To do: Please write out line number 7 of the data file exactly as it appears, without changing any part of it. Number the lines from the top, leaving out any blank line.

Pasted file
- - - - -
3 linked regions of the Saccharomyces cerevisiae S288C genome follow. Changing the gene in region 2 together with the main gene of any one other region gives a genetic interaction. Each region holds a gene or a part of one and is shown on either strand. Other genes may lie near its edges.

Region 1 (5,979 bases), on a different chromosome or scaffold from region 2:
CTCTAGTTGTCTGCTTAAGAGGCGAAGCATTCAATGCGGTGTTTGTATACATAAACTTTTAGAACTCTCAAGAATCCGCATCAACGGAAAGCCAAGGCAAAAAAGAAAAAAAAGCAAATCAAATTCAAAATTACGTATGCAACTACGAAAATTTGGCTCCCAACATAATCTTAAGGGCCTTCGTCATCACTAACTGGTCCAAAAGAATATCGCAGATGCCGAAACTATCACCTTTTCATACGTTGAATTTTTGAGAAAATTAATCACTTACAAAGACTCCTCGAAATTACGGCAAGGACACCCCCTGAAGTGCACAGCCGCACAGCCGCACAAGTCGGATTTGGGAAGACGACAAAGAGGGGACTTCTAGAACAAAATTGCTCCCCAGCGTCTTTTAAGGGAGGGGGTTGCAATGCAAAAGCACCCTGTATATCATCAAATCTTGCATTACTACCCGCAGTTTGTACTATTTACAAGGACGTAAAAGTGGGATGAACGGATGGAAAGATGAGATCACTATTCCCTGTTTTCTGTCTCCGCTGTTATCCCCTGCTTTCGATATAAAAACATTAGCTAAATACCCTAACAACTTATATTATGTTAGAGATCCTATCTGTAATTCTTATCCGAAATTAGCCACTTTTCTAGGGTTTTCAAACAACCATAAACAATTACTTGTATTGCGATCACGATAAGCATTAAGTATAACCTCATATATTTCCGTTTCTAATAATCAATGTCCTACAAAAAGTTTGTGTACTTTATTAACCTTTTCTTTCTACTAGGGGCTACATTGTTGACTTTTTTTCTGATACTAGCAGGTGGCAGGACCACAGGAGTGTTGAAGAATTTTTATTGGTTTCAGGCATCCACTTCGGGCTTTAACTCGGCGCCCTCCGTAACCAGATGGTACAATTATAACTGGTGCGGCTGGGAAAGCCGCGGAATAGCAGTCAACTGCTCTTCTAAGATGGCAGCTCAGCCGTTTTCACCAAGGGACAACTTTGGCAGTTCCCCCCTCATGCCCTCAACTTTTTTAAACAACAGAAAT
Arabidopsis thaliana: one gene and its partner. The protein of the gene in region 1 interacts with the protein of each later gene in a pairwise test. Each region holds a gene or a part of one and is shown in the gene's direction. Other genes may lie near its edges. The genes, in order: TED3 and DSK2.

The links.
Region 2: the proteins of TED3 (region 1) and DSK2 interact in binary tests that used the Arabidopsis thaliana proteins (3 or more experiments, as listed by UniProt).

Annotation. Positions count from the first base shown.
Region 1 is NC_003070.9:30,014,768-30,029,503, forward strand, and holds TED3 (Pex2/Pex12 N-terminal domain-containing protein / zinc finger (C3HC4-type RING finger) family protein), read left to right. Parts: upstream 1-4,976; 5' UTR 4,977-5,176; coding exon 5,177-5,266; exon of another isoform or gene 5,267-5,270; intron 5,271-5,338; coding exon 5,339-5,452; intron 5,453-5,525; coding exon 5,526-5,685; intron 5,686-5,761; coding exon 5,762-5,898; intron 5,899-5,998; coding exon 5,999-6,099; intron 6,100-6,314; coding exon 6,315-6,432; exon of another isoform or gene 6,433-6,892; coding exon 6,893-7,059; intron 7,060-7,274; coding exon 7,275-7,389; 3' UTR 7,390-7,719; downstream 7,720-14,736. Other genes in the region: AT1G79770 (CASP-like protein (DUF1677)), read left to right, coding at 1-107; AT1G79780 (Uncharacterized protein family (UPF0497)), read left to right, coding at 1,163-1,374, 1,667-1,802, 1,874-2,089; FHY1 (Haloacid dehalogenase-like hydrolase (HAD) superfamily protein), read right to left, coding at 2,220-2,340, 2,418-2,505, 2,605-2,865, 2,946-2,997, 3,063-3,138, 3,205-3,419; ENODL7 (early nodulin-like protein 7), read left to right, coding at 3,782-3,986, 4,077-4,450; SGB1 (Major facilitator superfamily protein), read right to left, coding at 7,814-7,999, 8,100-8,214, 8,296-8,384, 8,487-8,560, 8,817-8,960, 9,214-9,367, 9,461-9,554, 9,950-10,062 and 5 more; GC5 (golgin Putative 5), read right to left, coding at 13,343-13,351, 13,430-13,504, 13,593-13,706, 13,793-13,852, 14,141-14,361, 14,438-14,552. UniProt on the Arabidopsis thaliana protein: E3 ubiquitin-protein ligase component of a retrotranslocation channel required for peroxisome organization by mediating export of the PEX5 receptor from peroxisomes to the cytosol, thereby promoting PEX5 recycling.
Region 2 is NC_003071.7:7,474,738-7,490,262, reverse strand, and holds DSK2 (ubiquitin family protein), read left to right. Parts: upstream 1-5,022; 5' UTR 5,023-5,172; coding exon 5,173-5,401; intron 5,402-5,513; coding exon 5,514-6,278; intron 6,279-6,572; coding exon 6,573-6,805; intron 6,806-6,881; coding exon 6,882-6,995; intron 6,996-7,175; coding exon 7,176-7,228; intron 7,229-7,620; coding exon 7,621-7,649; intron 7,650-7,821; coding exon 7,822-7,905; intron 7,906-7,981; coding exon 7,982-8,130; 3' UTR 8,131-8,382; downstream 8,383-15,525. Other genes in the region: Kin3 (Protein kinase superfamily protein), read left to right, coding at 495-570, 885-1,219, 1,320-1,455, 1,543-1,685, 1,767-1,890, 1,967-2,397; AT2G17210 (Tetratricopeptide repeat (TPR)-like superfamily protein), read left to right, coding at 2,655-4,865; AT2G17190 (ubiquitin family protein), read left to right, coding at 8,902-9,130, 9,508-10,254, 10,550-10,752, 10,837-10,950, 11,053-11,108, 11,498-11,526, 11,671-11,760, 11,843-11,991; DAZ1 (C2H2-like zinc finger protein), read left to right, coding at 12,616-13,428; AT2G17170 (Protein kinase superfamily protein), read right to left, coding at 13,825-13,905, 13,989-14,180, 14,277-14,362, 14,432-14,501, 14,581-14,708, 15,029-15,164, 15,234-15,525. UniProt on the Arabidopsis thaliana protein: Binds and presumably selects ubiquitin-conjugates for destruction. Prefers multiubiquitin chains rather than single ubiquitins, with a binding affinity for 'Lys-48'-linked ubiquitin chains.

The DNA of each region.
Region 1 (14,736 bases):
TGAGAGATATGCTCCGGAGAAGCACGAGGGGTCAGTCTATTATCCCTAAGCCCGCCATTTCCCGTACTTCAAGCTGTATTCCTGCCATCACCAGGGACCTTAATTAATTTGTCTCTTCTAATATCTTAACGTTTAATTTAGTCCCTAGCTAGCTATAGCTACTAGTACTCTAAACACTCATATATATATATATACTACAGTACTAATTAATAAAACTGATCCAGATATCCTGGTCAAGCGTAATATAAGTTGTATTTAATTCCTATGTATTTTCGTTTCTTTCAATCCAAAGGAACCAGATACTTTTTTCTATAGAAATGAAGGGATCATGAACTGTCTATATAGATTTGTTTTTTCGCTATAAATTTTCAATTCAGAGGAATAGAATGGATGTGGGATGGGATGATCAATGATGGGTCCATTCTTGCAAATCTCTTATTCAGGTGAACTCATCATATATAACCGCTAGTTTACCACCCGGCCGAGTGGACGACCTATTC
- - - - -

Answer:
Annotation. Positions count from the first base shown.